Reserve training policy aims for higher readiness, more flexibility

Article / March 10, 2022 / Project number: 22-0019

By Steven Fouchard, Directorate Army Public Affairs

Ottawa, Ontario - A new set of minimum training requirements for Canadian Army (CA) Reservists is being introduced over the next year to ensure greater readiness and more flexibility in how they serve.

The Soldier Readiness Policy, the first of its kind for the Army Reserve (ARes), will replace the current Non-Effective Strength policy, under which Reservists can be released from service after 30 unauthorized absences.

The new policy includes a minimum attendance requirement of 10 days of training per year and outlines essential training activities and administrative requirements that must be completed in order for Reservists to be considered ready for service. Essential training activities include Individual Battle Task Standards, like weapons handling and first aid, as well as online courses such as Hateful Conduct Awareness and Introduction to Indigenous Cultures.

“Some might say that's kind of a low requirement,” said Brigadier General Nick Stanton, Director-General Army Reserve. “Most units are actually achieving more than this – Army Reservists average 131 days of service a year - but we're starting with a baseline level of attendance and training requirements to enable us to develop the policy.” A one-year trial period for the policy began in September 2021, to allow members to shape it, explained BGen Stanton.

“We're going to be learning about and communicating the Soldier Readiness Policy for a year, so people can actually learn about it and members can tell us about any issues, so we have opportunities to adapt it properly.”

Army Reserve members make significant contributions to military operations both domestic and foreign, including some 8000 who were part of the response to COVID-19.

BGen Stanton explained that the new policy will give planners a clearer idea of how many Reservists are ready to answer the call.

“With the Soldier Readiness Policy, we are stepping up to the plate and defining the minimum requirements for readiness,” he said. “So we will know at the unit level, and all the way up to the Army, what is our readiness level”.

Doing so will have a greater effect across the entire Canadian Armed Forces. Knowing the state of readiness in the ARes is a major contributing factor to supporting operations.”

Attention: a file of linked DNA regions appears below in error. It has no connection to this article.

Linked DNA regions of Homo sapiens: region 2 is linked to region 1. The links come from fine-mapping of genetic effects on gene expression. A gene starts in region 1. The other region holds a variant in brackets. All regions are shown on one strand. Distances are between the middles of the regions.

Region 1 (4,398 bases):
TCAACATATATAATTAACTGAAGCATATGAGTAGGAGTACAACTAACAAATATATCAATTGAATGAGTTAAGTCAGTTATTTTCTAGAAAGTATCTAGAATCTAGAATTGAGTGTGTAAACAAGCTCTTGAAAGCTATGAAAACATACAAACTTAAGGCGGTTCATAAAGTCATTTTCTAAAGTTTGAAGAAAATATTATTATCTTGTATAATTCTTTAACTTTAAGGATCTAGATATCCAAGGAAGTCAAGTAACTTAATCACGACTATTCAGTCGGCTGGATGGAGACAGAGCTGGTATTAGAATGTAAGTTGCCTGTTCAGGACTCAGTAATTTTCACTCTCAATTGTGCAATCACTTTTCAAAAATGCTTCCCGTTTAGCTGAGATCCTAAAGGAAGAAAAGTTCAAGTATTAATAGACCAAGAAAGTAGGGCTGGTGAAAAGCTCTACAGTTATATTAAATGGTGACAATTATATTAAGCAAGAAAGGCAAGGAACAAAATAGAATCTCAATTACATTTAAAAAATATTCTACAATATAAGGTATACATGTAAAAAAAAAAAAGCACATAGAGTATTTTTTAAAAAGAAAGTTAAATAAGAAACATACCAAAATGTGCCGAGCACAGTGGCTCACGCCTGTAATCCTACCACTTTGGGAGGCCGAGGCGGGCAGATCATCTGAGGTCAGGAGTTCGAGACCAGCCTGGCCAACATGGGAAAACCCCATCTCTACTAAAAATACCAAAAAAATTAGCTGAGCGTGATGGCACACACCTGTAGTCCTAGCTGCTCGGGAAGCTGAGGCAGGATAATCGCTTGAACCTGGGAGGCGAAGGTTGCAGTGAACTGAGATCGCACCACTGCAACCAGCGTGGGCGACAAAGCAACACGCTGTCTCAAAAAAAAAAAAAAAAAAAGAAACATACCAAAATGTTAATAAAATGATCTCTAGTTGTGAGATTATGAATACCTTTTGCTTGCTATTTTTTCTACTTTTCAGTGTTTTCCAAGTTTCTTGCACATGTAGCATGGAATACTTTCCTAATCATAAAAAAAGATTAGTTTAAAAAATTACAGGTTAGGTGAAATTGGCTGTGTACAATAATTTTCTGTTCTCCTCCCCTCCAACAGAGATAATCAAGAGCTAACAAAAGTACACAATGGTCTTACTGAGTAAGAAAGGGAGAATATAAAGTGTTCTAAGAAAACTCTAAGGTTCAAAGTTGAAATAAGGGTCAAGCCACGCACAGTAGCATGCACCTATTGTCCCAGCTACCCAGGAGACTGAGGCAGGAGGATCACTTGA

The policy will be a benefit to Reservists themselves, he added. By having their training obligations clearly defined, they will be better able to balance their civilian and military lives.

“You may have a new civilian job, you may be in a new relationship, or have a family. This policy allows some flexibility because you can say, ‘I need to take a knee this year to address my own life, but I know I must accomplish those days of training to still be effective within my unit.’”

“It's really important, I believe, that we be able to tell a Reserve recruit, ‘Here's the expectation of what you have to do this year.’”

The policy will also support goals in the Canadian Army Modernization Strategy - a five-year action plan to restructure the CA so that it remains relevant and effective well into the future. One of those goals is fully integrating all CA elements – the Regular and Reserve Forces, and Canadian Rangers – into a single, effective team.

According to BGen Stanton, the policy will more closely align the expectations for Reservists with those for Regular Force members.

“When you join the Regular Force, your terms of service actually state what you must accomplish, and what's expected of you. We now have an equivalent for Reservists.”

The ARes is actively recruiting to fill just under 3,000 vacant positions. To learn more about the most in-demand trades and find an ARes unit near you, visit the Canadian Army Reserve Recruitment 2022 website.

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